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Nineteenth-century Germany witnessed a fundamental change in the process by which a hazzan learned his art. The increasing phenomenon since the later eighteenth century of individual German cantors, here and there, notating their own compositions had little effect on the basic oral nature of the tradition and the learning process. This oral transmission, from one generation to the next, from a hazzan skilled in the musical tradition to a young novice eager to learn, still flourished in Germany in the opening decades of the nineteenth century. German Jewry thus remained linked to that common phenomenon shared by all branches of Jewry, Ashkenazim, Sephardim, and the 'adot hamizrah, namely the oral transmission of synagogue chant. However, starting in the 1830s and 1840s, there occurred in Germany a serious weakening of the oral means of transmission. This occurred at the same time as the introduction of an entirely different system of cantorial training that only further attenuated the integrity of the oral tradition.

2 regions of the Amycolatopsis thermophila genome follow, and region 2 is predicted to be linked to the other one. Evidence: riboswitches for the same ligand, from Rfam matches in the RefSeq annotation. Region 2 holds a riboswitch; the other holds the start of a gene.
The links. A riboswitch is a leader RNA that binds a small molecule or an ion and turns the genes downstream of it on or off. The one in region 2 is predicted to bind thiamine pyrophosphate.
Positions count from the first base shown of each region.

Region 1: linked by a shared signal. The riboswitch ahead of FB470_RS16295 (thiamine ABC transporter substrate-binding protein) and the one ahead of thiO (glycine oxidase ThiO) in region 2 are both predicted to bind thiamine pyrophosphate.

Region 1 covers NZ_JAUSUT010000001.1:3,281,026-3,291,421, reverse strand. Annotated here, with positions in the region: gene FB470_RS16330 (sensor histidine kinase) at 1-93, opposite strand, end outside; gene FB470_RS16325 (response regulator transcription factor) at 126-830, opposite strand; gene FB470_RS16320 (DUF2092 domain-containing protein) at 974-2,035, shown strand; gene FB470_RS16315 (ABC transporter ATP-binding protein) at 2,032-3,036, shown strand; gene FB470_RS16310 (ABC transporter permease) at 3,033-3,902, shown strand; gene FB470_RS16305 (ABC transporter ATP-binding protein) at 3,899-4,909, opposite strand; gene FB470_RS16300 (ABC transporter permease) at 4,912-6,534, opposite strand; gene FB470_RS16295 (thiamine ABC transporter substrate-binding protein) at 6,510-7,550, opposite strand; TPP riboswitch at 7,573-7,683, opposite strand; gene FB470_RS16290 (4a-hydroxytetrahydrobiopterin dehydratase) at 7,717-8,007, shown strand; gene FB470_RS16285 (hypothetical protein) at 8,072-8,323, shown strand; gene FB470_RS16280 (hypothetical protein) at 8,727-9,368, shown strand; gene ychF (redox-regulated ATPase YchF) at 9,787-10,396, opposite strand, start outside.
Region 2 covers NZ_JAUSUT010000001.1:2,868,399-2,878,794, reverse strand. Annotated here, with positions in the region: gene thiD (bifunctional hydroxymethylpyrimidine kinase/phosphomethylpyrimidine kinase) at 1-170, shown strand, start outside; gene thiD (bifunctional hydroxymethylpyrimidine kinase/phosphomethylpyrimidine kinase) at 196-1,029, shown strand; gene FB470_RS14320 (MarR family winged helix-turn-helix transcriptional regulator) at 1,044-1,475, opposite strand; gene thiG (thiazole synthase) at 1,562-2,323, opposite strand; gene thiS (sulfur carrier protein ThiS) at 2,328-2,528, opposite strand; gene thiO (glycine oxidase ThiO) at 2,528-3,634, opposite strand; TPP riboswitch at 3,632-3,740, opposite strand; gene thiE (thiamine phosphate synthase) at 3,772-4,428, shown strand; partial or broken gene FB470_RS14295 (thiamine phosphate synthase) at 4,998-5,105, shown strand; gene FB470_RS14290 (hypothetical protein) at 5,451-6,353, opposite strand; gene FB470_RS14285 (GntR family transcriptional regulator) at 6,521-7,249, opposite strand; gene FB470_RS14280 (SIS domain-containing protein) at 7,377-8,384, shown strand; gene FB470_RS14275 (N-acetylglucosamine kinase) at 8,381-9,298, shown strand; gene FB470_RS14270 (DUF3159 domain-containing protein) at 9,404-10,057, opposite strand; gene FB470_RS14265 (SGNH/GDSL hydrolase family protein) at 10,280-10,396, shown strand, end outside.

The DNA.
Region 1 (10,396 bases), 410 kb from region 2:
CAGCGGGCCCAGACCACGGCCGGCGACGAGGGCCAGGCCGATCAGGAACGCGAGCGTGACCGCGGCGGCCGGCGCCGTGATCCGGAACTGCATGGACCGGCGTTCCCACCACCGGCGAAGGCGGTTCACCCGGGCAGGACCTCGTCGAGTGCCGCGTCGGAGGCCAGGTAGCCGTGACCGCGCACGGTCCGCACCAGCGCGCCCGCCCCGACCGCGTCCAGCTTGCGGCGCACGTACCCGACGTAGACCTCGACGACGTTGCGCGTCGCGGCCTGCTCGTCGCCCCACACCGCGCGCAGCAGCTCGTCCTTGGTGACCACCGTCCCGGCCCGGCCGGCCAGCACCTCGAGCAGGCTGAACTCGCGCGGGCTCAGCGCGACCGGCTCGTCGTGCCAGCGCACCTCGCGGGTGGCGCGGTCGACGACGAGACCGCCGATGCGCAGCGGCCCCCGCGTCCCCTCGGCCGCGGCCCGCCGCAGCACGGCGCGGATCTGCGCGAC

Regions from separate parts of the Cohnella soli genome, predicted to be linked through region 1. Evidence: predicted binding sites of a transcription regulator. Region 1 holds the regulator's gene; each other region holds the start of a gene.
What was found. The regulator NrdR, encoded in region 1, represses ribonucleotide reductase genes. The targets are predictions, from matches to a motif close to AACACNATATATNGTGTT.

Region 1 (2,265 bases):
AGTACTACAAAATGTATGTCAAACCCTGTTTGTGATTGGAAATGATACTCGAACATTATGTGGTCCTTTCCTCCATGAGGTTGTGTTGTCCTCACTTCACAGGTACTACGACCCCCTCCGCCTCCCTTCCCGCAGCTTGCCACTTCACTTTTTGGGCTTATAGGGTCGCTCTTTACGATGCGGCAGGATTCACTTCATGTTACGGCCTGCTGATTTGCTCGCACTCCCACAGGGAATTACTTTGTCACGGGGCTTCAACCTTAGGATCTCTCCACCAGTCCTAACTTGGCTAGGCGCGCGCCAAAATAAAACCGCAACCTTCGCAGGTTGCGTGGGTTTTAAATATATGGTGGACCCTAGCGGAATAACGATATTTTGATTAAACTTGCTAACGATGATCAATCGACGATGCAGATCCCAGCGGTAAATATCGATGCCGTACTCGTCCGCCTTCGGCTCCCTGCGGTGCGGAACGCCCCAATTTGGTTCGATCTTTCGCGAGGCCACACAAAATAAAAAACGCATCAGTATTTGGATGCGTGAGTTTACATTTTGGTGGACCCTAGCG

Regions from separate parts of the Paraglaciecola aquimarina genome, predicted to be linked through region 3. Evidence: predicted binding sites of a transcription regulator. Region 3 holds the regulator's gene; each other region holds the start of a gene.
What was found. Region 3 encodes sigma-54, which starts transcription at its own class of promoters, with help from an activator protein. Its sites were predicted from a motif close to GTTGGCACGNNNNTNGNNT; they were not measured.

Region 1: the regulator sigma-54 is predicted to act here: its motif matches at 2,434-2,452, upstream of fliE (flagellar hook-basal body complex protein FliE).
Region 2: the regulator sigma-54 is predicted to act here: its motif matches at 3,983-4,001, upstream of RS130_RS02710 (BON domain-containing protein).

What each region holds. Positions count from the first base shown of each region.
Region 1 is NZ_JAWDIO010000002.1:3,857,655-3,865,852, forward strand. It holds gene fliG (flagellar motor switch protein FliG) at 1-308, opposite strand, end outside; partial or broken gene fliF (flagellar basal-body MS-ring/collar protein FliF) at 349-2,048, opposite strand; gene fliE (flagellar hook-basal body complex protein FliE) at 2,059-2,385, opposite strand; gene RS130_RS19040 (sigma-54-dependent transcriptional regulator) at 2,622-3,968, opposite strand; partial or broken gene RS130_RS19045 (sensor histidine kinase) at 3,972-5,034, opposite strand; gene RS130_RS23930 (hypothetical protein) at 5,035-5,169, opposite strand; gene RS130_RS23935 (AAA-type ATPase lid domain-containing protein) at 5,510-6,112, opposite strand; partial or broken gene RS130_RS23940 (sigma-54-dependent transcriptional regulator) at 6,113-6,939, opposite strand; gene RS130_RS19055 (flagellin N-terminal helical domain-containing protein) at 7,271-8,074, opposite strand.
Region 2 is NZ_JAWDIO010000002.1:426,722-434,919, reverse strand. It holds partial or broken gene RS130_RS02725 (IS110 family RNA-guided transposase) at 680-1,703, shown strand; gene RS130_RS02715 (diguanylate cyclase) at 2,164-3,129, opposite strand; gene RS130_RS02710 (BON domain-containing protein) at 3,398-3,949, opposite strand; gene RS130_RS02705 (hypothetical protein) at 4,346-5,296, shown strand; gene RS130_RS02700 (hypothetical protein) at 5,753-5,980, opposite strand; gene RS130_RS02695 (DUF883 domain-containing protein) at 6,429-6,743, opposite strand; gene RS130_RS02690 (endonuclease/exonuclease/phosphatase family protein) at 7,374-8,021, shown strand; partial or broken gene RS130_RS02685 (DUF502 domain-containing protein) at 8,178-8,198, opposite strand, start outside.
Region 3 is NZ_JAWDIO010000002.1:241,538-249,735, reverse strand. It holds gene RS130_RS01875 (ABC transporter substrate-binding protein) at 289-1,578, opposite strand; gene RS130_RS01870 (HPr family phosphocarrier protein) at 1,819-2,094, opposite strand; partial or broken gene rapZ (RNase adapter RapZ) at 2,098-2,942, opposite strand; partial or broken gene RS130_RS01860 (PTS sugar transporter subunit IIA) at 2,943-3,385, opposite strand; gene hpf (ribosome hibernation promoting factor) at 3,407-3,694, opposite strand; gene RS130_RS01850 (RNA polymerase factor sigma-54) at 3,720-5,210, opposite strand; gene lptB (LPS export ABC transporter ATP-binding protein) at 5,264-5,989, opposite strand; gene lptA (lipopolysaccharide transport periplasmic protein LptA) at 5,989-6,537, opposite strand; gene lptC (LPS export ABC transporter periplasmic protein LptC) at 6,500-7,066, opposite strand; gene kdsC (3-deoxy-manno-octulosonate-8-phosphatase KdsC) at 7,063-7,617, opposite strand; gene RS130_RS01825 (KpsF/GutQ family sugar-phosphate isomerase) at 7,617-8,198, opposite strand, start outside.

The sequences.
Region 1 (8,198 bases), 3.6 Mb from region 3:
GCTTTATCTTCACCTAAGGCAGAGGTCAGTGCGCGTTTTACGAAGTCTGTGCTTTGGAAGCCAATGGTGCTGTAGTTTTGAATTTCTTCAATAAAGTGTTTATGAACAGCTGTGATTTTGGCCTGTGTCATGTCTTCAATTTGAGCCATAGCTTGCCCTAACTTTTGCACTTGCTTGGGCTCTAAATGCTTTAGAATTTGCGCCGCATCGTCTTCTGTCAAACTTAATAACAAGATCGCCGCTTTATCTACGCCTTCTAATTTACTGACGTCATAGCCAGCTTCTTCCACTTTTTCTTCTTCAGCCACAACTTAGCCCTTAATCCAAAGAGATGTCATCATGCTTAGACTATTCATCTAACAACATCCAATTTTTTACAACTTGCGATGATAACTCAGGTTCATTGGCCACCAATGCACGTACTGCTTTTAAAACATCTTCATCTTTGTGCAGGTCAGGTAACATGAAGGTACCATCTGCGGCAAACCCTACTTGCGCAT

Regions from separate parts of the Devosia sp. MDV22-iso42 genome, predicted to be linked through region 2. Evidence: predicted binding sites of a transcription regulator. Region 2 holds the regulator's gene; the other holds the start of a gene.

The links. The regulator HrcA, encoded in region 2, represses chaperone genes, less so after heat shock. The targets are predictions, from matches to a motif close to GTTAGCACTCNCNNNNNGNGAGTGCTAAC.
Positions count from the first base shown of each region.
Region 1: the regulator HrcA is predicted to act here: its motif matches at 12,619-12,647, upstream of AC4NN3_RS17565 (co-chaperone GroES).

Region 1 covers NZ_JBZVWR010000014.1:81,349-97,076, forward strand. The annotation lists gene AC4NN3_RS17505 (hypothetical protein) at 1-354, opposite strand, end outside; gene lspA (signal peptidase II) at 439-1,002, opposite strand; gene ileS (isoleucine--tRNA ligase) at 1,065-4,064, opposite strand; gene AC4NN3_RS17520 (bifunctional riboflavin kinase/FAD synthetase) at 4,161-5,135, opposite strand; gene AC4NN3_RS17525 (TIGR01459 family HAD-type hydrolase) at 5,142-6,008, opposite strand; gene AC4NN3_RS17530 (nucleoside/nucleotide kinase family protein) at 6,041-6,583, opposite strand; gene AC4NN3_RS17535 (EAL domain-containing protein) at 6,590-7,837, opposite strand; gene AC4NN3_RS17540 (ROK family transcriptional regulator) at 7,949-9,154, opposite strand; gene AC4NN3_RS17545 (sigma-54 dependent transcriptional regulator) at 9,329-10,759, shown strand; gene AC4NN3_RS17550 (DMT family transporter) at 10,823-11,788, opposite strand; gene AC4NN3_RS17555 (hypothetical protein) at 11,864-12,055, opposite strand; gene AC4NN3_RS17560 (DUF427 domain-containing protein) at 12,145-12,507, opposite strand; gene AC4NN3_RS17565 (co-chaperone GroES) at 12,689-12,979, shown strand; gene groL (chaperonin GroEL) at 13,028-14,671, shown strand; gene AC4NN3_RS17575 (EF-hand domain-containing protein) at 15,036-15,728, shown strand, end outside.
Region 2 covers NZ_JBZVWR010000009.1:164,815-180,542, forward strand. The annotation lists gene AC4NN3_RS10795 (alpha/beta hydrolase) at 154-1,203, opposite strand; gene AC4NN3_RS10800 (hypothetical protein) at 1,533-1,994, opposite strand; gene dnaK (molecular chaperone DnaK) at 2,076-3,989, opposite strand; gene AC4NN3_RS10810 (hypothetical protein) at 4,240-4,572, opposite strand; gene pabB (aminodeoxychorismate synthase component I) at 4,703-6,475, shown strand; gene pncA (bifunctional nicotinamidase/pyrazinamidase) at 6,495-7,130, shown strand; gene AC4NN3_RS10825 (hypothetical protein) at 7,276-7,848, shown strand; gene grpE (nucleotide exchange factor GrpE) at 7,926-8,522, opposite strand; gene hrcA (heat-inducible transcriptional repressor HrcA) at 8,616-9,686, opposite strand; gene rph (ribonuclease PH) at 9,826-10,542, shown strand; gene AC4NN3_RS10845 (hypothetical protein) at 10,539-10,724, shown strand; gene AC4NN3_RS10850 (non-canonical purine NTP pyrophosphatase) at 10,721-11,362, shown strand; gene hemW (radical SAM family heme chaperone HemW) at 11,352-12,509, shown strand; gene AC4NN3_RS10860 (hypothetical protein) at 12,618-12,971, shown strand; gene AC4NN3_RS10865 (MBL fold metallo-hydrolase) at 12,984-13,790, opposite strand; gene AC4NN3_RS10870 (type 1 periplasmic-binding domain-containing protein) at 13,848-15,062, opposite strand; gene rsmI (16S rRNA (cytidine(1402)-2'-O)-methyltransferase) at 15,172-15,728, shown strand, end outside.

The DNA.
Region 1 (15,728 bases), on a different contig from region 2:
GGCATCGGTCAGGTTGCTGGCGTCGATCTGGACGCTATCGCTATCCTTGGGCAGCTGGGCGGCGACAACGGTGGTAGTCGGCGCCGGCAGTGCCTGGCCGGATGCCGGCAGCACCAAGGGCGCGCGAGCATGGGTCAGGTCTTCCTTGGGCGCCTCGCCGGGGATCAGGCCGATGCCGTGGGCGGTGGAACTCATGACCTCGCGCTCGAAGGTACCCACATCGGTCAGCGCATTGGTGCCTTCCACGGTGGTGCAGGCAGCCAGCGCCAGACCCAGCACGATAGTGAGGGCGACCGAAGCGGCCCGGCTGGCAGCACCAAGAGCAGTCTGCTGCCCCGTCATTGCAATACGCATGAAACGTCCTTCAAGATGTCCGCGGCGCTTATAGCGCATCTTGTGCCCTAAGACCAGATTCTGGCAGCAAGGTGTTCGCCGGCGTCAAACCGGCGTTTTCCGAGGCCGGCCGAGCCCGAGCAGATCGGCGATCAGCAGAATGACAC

Author: Jehoash Hirshberg
Published online: 11.11.19
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In her discussion of the methodological concepts of 'emics' and 'etics' in ethnomusicology Marcia Herndon (1993: 67) has observed that "it is no longer clear that either a conceptualized dichotomy of emics vs. etics or a continuum is entirely useful. Instead, it might be well to consider congeries of possibilities..." The growing interest in the theoretical implications of case studies of the role music plays in displaced societies (Reyes-Schramm 1986; 1989; 1990) has brought out radical situations in which insiders pose as outsiders with the deliberate purpose of observing and recording their groups' practices in order to preserve their endangered heritage. This issue will be addressed from the perspective of a specific case study of the musical heritage of the Karaite Jews.